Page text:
Look for the Published Puzzles link for free puzzle variations. There are also tutorials for the Sudoku variants. An original innovation is the Bold X variant, with 6 diagonals, 2 main diagonals and 4 “subprime” neighboring diagonals, which have non-repeating digits as well (just not all the numbers).

I’m glad the site is active again. It is a treasure trove of color and variants.

Another viewer simply named Maff, from the United Kingdom, observed that all of the variants that have been shown in this Blog are by and large based on a 9 x 9 Sudoku Grid. This of course is not an accident, since the subtext of the blog is to demonstrate the vast utility of Power (squared) Sudoku White Boards and clipboards, even if (or when) you tire of the original Sudoku puzzle and seek to recapture that old excitement via variations.

Maff has a site called Sudoku Evolution which has created and displays Sudoku variants where the board size is a variable. The site offers a monthly magazine, eBooks, including a free sample pdf file, in which you can modify the file to save or reset your solution entries, as well as print the original puzzle.

The rules for each variant are depicted as graphical animations in an easy and clear manner. Despite there being a few broken links in some of the larger sized 2-D and 3-D puzzles, I plan to spend some time on these kinds of variants. Thanks for letting me know about this site, Maff!

So as I was waiting for my Toyota Matrix (dashboard view) to be serviced, I was reading fairly metaphysical Book called 2012, The Return of Quetzalcoatl, by Daniel Pinchbeck. who spends some time discussing people who take crop circles seriously. Note the cover art.

It occurred to me that because there have been so many instances of crop circle manifestations, especially in the United Kingdom, that the sheer precision and incuse designs would provide clear examples of geometric one-to-one correspondences with the first 9 digits. Clearly, if aliens are trying to communicate with humanity, using geometric art as the communication medium offers a common reality that beats the symbols we use for our number system(s).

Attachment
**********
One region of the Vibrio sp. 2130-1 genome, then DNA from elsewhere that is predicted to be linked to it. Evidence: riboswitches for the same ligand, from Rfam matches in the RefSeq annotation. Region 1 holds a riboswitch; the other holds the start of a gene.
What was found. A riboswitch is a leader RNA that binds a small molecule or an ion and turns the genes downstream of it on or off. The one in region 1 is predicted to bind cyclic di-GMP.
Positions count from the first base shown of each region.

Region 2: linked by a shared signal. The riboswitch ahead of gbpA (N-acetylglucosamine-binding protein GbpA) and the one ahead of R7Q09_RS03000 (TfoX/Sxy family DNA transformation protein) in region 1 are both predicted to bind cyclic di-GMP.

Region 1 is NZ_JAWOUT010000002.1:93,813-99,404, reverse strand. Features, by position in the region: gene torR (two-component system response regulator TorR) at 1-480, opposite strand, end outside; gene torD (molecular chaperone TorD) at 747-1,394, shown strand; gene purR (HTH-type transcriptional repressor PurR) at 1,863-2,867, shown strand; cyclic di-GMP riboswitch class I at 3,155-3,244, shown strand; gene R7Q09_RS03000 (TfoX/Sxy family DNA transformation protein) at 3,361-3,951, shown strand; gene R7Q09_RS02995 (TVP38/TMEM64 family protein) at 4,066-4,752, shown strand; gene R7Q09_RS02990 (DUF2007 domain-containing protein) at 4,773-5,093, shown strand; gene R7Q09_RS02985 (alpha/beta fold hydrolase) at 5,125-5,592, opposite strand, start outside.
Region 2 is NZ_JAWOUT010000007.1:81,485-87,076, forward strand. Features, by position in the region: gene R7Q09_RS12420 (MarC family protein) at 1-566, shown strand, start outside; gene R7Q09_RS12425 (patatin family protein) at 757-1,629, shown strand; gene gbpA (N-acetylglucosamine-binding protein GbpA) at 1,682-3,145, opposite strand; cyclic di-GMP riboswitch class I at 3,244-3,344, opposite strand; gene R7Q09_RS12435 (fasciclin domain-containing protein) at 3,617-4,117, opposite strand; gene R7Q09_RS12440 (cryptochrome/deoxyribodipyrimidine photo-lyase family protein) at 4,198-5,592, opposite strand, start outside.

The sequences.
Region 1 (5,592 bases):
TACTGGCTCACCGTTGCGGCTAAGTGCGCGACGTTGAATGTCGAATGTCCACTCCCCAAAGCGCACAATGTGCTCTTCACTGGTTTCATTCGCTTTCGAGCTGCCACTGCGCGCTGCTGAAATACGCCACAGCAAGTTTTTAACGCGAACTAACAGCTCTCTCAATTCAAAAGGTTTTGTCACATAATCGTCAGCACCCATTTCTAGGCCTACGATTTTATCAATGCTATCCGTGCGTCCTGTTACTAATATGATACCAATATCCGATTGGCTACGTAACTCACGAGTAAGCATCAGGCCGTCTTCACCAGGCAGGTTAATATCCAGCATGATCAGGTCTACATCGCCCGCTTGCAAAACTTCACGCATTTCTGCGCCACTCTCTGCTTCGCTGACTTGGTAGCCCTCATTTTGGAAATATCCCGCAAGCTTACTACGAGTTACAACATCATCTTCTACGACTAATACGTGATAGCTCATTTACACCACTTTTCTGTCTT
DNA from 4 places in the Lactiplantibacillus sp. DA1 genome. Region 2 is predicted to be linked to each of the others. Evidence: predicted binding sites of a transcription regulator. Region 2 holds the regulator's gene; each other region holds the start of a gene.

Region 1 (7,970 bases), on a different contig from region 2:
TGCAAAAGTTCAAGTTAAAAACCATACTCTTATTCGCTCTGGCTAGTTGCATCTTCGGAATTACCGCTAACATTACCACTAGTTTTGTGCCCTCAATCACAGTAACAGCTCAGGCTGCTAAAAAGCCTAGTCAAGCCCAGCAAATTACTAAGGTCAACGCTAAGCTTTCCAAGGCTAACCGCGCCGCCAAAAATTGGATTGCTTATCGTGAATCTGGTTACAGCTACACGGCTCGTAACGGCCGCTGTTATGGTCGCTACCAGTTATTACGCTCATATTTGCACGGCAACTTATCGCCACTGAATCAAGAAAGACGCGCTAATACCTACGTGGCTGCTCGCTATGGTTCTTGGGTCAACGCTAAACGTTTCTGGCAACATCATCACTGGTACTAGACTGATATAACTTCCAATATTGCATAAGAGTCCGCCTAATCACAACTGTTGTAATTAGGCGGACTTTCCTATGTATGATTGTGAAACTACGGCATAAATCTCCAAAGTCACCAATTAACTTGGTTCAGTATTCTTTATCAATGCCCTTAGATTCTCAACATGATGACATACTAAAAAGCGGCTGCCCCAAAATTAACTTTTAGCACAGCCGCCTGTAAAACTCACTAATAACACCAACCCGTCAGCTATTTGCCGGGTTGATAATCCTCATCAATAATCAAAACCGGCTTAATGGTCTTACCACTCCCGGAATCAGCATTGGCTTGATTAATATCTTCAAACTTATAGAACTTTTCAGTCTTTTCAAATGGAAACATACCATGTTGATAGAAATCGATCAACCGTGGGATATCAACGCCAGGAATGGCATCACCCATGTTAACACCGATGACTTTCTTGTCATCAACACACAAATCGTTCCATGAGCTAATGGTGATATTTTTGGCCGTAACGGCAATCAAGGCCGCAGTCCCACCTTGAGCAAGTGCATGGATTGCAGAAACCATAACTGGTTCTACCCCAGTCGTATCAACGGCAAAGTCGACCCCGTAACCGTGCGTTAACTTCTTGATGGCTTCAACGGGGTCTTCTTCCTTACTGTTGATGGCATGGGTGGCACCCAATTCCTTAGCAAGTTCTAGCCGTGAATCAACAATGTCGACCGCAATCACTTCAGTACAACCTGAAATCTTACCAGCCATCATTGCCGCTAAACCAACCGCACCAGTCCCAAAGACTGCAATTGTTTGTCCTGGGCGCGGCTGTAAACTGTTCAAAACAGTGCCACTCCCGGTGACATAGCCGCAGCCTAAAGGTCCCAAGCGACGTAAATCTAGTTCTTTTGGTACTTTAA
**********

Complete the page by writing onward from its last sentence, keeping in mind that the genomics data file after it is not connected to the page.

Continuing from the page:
I am indebted to Lucy Pringle’s Crop Circle Photographic Library for these images. Her collection of photographs of these mysterious, aerial views of crops bent artistically is extraordinary.

I hope this cartoon helps to publicize her efforts to bring serious attention to all humanity (who’s interested) in this curiously ignored, yet significant messaging system between an unknown entity or entities and humanity.

I wish a happy new year to all, worldwide. Whenever you’re ready.

In the Western World, December is often host to festivals of Light. I’ve adapted a puzzle called Akari or Light Up which was originally invented by Nikoli in 2001. His site provides a tutorial for how the rules of the game interplay. Sample puzzles may be found on Nikoli’s Website, which vary in size from 10 x 10 to 36 x 20.

The puzzle shown in the cartoon is fairly easy to solve. It’s a little reminiscent of the old computer game called Minesweeper. Minesweeper offered adjacency clues which included the boxes diagonal to as well as number of exposed sides. When you incorrectly clear a space that was a mine, a rather startling bang! terminates your game. No sound effects for Akari, however.

The Wikipedia article for Minesweeper has a fascinating discussion about patterns and solving strategies by analyses of single and multiple boxes and mine probabilities. Board difficulty measurements are also detailed.

I came upon Squiggly Sudoku puzzles at Bob Harris’ bumblebeagle.org site. This variant emphasizes the distortion of the 3×3 squares into irregular geometric shapes also containing 9 squares each. His site contains a proof that n-1 starting numbers (or letters) Du-Sum-Oh (Squiggly) exists uniquely for any n x n sized puzzle. The puzzle above has n starting letters for a 9 x 9 sized puzzle, so it should be easier.

Bob Harris offers various sized puzzles on his website and has published a book called Squiggly Sudoku (Sudoku With A Twist) containing 120 various sized puzzles.

He also provides a useful tutorial about how to solve these puzzles. He cites the Big (and Little) Law of Leftovers. The Big Law of Leftovers: Wherever a group of regions overlaps some rows or columns, the parts outside the overlap (the leftovers) have to be the same.

Another pair of authors, Gideon Greenspan and Rachel Lee provide another book of 200 puzzles, also called Squiggly Sudoku However, of these 200, only 144 are Squiggly Sudoku puzzles, the rest are either classic Sudoku (40) or Samarai Sudoku (16) of various levels of difficulty. They also maintain a Website called Web Sudoku with daily (printable) squiggle and other puzzles.